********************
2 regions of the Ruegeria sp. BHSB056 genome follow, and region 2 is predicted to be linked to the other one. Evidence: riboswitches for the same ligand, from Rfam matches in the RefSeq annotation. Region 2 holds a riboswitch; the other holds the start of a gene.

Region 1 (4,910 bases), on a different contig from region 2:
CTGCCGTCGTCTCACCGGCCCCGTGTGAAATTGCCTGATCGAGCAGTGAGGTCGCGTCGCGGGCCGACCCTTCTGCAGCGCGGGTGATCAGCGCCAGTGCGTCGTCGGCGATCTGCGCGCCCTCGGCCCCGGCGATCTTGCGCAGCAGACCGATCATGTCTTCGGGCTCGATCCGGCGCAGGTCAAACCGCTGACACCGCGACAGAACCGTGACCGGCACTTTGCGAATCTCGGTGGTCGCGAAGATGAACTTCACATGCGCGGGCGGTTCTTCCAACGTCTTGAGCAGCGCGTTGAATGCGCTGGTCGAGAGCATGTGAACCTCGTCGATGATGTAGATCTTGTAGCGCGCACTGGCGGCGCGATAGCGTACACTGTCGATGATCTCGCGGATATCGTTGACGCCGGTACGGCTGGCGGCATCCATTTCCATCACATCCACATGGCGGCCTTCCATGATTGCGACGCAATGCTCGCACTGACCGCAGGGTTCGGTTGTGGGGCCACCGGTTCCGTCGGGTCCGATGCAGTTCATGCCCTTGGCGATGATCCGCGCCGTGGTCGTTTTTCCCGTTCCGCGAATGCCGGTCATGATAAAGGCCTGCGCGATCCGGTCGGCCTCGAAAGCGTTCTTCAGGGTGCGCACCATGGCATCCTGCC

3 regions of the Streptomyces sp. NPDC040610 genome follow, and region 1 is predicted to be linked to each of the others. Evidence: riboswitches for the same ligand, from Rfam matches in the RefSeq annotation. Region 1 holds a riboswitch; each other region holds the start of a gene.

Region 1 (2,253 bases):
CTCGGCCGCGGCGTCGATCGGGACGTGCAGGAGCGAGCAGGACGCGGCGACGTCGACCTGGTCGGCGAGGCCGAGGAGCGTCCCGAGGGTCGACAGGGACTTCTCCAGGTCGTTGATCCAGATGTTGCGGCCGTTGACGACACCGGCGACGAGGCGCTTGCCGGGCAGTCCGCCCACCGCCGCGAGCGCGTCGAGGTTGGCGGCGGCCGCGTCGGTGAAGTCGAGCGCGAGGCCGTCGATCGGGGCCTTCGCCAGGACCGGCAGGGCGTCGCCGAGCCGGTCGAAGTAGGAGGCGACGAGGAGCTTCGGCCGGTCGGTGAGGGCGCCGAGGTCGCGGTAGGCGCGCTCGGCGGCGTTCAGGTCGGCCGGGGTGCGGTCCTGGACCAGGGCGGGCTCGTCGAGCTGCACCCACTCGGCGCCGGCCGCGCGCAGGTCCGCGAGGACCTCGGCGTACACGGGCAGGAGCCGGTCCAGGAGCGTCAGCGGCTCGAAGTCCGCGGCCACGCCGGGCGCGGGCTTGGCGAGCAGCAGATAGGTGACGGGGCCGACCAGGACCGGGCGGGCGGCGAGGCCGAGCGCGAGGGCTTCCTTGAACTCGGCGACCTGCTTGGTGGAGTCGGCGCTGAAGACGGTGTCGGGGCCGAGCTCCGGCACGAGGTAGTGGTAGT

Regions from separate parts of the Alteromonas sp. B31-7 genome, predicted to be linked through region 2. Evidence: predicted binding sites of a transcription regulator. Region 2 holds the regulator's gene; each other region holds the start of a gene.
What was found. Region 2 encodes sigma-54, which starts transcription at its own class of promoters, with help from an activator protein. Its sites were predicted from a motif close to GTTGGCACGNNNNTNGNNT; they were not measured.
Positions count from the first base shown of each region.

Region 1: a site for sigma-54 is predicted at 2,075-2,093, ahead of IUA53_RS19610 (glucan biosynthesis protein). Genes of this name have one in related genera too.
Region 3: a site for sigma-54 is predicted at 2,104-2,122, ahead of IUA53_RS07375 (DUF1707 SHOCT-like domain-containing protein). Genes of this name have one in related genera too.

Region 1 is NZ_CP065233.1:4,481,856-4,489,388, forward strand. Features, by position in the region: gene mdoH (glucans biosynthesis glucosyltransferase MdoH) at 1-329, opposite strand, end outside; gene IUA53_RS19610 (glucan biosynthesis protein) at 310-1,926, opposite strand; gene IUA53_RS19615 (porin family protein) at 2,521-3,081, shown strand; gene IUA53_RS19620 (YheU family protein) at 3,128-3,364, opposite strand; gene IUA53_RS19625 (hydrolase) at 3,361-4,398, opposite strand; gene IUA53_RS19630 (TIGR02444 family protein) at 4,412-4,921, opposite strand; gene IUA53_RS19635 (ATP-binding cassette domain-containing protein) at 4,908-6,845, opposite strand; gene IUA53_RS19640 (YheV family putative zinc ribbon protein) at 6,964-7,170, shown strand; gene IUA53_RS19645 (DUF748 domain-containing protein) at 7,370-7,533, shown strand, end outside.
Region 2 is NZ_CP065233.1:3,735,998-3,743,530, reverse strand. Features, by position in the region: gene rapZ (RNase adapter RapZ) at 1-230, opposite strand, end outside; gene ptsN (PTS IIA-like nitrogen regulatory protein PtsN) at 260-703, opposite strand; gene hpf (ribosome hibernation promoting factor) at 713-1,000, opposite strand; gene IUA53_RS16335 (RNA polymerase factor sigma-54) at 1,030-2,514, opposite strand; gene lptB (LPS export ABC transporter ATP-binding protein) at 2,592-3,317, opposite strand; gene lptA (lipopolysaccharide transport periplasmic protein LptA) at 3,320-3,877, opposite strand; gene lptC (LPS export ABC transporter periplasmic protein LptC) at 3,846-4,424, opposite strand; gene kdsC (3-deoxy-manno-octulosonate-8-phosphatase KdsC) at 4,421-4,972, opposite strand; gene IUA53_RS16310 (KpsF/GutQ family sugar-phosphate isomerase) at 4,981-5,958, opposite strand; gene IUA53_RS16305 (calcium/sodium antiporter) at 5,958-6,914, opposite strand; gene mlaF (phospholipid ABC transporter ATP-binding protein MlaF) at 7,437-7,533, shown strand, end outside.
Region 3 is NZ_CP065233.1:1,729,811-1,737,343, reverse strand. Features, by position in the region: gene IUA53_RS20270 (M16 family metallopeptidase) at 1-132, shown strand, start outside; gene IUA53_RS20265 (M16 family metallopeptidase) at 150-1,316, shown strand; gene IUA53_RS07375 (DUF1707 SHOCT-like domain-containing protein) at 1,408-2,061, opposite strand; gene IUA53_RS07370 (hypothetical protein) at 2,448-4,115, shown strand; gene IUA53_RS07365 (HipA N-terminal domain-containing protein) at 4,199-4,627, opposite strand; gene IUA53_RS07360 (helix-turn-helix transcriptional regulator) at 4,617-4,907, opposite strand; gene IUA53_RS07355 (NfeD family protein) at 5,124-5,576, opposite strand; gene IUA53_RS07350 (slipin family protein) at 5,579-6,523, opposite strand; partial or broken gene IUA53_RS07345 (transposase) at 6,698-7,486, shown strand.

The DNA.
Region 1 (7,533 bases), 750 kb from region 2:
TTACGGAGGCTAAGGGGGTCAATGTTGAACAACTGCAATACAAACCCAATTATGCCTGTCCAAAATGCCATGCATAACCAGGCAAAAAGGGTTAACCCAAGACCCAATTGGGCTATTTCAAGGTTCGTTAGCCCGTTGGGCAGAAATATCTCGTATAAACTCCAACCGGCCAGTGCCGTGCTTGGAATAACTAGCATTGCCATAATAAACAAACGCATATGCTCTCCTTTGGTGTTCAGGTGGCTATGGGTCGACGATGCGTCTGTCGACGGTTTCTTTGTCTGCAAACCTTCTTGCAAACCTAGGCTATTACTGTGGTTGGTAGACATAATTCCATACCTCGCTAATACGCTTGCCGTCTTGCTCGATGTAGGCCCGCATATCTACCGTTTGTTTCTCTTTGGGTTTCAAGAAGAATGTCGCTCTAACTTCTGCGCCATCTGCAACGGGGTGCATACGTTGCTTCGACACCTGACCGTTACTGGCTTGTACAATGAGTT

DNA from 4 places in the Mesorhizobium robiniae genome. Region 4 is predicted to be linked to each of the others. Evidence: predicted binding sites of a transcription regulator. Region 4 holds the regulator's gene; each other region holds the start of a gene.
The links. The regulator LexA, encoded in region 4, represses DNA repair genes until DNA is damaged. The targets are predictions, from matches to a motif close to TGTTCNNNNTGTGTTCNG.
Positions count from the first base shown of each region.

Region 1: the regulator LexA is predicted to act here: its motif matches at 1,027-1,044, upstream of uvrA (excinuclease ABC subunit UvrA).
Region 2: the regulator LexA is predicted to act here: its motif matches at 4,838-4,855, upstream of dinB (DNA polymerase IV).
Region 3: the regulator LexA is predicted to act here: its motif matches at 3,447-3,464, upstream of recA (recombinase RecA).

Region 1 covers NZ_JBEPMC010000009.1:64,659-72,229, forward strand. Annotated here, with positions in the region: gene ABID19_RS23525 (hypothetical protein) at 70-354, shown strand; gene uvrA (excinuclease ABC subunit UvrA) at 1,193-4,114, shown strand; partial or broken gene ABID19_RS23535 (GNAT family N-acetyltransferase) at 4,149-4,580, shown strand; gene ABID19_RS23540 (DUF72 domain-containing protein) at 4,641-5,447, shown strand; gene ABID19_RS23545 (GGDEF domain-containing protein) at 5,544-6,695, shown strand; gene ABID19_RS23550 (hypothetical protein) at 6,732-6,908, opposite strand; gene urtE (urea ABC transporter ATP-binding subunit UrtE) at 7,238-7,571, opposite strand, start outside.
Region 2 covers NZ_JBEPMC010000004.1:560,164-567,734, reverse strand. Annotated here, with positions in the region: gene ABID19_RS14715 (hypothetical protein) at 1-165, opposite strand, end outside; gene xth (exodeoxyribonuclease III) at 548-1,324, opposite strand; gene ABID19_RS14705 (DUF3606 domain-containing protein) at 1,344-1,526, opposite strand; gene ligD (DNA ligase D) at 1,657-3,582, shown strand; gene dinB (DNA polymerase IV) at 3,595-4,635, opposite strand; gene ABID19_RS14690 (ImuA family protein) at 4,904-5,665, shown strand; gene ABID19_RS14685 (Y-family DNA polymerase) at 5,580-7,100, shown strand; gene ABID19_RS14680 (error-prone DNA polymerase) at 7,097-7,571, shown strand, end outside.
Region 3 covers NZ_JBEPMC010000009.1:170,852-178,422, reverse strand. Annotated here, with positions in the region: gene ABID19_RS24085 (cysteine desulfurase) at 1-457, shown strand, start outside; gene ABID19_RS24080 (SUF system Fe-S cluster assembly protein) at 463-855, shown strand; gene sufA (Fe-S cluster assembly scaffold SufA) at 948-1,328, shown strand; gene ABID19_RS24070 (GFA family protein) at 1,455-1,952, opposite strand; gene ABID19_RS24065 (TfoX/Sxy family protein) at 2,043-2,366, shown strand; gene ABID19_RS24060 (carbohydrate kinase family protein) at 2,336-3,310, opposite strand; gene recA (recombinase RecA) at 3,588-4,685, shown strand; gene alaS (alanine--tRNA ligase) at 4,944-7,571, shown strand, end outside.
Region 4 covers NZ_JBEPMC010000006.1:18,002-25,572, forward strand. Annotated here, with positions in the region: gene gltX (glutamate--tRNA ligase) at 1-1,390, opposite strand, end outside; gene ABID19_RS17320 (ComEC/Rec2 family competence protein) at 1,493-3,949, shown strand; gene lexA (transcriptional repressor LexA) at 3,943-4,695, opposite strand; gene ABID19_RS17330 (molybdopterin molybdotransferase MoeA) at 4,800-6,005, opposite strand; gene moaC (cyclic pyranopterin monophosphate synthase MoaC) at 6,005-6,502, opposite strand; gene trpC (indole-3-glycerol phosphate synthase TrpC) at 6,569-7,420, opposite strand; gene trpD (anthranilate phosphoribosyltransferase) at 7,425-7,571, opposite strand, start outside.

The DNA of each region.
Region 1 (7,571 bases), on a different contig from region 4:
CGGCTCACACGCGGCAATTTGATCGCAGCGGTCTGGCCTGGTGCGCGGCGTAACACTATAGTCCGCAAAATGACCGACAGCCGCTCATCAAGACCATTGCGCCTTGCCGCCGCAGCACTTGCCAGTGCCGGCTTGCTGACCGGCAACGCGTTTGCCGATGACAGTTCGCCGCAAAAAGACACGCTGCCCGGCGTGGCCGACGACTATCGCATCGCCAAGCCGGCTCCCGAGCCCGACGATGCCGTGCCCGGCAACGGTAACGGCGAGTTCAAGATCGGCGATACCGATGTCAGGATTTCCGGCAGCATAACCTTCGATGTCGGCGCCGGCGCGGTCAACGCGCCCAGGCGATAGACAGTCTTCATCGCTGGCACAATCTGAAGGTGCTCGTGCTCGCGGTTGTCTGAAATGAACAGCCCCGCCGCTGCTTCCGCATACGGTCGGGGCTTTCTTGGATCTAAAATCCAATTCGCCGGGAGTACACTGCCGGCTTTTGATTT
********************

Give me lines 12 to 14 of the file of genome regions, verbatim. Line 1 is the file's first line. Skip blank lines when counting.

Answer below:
Region 1 is NZ_CP065233.1:4,481,856-4,489,388, forward strand. Features, by position in the region: gene mdoH (glucans biosynthesis glucosyltransferase MdoH) at 1-329, opposite strand, end outside; gene IUA53_RS19610 (glucan biosynthesis protein) at 310-1,926, opposite strand; gene IUA53_RS19615 (porin family protein) at 2,521-3,081, shown strand; gene IUA53_RS19620 (YheU family protein) at 3,128-3,364, opposite strand; gene IUA53_RS19625 (hydrolase) at 3,361-4,398, opposite strand; gene IUA53_RS19630 (TIGR02444 family protein) at 4,412-4,921, opposite strand; gene IUA53_RS19635 (ATP-binding cassette domain-containing protein) at 4,908-6,845, opposite strand; gene IUA53_RS19640 (YheV family putative zinc ribbon protein) at 6,964-7,170, shown strand; gene IUA53_RS19645 (DUF748 domain-containing protein) at 7,370-7,533, shown strand, end outside.
Region 2 is NZ_CP065233.1:3,735,998-3,743,530, reverse strand. Features, by position in the region: gene rapZ (RNase adapter RapZ) at 1-230, opposite strand, end outside; gene ptsN (PTS IIA-like nitrogen regulatory protein PtsN) at 260-703, opposite strand; gene hpf (ribosome hibernation promoting factor) at 713-1,000, opposite strand; gene IUA53_RS16335 (RNA polymerase factor sigma-54) at 1,030-2,514, opposite strand; gene lptB (LPS export ABC transporter ATP-binding protein) at 2,592-3,317, opposite strand; gene lptA (lipopolysaccharide transport periplasmic protein LptA) at 3,320-3,877, opposite strand; gene lptC (LPS export ABC transporter periplasmic protein LptC) at 3,846-4,424, opposite strand; gene kdsC (3-deoxy-manno-octulosonate-8-phosphatase KdsC) at 4,421-4,972, opposite strand; gene IUA53_RS16310 (KpsF/GutQ family sugar-phosphate isomerase) at 4,981-5,958, opposite strand; gene IUA53_RS16305 (calcium/sodium antiporter) at 5,958-6,914, opposite strand; gene mlaF (phospholipid ABC transporter ATP-binding protein MlaF) at 7,437-7,533, shown strand, end outside.
Region 3 is NZ_CP065233.1:1,729,811-1,737,343, reverse strand. Features, by position in the region: gene IUA53_RS20270 (M16 family metallopeptidase) at 1-132, shown strand, start outside; gene IUA53_RS20265 (M16 family metallopeptidase) at 150-1,316, shown strand; gene IUA53_RS07375 (DUF1707 SHOCT-like domain-containing protein) at 1,408-2,061, opposite strand; gene IUA53_RS07370 (hypothetical protein) at 2,448-4,115, shown strand; gene IUA53_RS07365 (HipA N-terminal domain-containing protein) at 4,199-4,627, opposite strand; gene IUA53_RS07360 (helix-turn-helix transcriptional regulator) at 4,617-4,907, opposite strand; gene IUA53_RS07355 (NfeD family protein) at 5,124-5,576, opposite strand; gene IUA53_RS07350 (slipin family protein) at 5,579-6,523, opposite strand; partial or broken gene IUA53_RS07345 (transposase) at 6,698-7,486, shown strand.